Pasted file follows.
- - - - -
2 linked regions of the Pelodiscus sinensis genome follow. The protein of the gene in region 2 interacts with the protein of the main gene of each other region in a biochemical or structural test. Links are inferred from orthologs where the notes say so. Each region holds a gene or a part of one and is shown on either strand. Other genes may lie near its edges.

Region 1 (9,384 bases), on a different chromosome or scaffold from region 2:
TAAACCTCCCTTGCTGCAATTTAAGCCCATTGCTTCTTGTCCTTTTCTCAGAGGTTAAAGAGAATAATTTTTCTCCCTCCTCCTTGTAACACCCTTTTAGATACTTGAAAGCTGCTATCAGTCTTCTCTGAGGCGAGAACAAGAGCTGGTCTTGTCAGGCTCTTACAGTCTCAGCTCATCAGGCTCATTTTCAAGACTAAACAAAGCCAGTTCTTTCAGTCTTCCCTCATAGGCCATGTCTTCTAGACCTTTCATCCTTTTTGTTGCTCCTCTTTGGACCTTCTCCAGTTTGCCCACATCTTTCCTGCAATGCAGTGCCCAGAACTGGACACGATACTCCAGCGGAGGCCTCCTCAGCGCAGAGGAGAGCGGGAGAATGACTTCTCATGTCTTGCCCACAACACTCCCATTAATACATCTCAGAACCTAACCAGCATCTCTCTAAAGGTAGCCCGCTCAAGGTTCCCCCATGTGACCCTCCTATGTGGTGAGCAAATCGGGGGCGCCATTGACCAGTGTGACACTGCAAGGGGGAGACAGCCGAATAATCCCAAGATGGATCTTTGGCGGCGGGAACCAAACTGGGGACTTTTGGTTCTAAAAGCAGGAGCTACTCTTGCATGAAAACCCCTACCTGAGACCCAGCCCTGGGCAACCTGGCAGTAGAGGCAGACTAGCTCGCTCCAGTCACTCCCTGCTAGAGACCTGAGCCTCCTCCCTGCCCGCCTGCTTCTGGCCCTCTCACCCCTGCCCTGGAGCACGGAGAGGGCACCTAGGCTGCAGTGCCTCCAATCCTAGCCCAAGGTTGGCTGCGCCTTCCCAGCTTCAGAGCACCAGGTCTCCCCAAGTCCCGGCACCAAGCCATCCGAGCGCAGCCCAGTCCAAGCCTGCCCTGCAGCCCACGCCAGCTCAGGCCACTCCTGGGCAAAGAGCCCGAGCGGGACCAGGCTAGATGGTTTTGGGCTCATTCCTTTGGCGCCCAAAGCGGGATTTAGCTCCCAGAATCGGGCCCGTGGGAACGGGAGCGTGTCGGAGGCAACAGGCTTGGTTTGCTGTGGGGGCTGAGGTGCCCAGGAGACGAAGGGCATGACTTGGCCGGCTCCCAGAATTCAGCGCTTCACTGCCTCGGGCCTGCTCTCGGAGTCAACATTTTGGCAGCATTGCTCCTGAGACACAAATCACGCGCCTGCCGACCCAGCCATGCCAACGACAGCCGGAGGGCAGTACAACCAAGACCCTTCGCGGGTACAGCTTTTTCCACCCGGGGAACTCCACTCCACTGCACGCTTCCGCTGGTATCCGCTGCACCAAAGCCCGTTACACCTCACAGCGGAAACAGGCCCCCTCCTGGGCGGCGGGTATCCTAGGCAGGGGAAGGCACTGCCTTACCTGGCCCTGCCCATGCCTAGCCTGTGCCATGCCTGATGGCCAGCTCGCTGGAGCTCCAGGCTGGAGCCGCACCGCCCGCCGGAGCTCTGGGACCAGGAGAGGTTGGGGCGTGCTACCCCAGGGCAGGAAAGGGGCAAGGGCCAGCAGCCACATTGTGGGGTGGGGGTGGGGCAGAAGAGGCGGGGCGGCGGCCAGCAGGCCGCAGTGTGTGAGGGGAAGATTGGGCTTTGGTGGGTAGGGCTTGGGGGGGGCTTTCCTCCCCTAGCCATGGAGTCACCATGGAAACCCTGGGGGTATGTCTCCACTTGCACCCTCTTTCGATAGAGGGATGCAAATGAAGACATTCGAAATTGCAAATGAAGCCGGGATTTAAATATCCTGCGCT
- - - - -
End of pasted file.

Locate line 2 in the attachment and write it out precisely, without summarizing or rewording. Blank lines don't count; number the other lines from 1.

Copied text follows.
Region 1 (9,384 bases), on a different chromosome or scaffold from region 2: